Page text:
By Sandra Quinn
Since the first telephone was first created in 1876, phone calls have become part and parcel of everyday life and despite advancements with image and video technology, they are here to stay.
Thinking back to when the telephone first came about, it was in the houses of only the most wealthy, but at first would not have seen that much use, as not many others had their own telephone from which to make a call.
Phone calls were precious and being few and far between, they were used to call for doctors, speak to relatives from across the globe or to discuss pertinent matters.
Fast forwarding a few centuries and you now have people calling each other for trivial chit-chat and catch ups.
No matter the advancements in technology, people will always want to hear another person’s voice on the end of the line. Whether it is for a job interview, to speak to a loved one working or living far away or to get to the bottom of a customer service issue, as humans, we crave that interaction and engagement that only a voice call can give us.
In saying that, many users have distanced themselves from traditional voice calls through their network provider, opting instead to use an app availing of their data package or wireless network. This is the perfect solution, until the call drops, the lines becomes less clear or there is a lag in the call.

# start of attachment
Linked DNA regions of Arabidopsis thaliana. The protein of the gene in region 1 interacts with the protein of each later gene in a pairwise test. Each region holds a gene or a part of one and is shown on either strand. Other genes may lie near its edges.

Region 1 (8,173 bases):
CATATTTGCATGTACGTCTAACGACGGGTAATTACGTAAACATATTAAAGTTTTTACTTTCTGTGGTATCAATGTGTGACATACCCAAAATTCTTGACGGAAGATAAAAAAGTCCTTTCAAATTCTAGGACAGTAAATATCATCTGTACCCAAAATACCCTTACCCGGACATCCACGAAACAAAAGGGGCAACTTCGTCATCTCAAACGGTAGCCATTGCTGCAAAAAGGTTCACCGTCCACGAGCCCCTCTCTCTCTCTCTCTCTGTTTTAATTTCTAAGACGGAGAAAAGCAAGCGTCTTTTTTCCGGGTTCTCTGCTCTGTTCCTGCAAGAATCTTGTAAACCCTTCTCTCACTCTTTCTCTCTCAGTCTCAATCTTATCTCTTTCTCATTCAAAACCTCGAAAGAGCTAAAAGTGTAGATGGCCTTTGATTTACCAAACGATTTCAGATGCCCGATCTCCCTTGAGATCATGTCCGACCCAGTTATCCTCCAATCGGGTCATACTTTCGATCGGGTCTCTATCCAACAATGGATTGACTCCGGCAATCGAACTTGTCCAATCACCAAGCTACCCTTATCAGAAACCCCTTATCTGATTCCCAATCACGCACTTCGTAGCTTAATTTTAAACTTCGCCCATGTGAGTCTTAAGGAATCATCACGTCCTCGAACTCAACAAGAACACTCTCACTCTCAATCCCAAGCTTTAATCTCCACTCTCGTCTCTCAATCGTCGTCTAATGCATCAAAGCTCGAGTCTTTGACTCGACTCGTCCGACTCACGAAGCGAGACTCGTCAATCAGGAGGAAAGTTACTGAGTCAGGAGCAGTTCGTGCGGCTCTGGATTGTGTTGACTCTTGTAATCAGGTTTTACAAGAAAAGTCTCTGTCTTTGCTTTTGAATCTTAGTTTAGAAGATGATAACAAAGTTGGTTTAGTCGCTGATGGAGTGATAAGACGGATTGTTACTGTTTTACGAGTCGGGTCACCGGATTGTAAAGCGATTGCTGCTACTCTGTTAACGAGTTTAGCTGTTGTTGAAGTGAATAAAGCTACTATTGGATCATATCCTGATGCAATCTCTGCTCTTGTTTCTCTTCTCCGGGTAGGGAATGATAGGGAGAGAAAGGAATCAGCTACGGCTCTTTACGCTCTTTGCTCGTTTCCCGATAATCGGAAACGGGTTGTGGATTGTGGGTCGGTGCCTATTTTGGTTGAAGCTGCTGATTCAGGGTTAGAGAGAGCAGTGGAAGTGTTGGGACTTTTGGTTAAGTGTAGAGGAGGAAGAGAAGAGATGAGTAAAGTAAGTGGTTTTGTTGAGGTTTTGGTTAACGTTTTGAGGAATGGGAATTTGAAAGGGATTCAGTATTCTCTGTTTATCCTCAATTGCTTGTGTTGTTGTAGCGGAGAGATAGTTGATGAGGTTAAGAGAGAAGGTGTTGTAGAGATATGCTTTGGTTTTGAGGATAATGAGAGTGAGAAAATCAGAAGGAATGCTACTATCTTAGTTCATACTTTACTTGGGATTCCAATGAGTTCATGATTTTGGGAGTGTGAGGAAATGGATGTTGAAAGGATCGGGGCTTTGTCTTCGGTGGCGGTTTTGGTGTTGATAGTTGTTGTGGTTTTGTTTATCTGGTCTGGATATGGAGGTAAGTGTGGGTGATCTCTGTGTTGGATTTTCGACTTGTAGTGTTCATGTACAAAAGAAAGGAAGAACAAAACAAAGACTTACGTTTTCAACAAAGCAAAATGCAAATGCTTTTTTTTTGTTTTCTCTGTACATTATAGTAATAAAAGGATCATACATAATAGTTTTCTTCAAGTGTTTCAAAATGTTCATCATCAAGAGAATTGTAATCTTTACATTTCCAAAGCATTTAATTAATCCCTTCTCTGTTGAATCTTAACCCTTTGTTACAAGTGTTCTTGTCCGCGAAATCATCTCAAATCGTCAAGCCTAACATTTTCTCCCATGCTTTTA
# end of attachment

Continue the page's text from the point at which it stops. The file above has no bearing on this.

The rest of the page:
Companies like Horizon Globex with their Voice Over IP software recognise the importance of the phone call and they are constantly working on ways to deliver better, clearer and more economical calls to their customers over a wireless network.
According to the results from a University of Limerick paper (reference – https://ulir.ul.ie/handle/10344/5498), Horizon can deliver Voice Over IP calls using up to 8.88 times less bandwidth than Skype for instance, while it also came in far more efficient than the likes of other competitors such as WhatsApp, Viber and Facebook.
Using less bandwidth means that Horizon Globex are a completely viable option for those on 2G and 3G networks and according to GSMA, up to six billion people will remain on these networks up until 2020.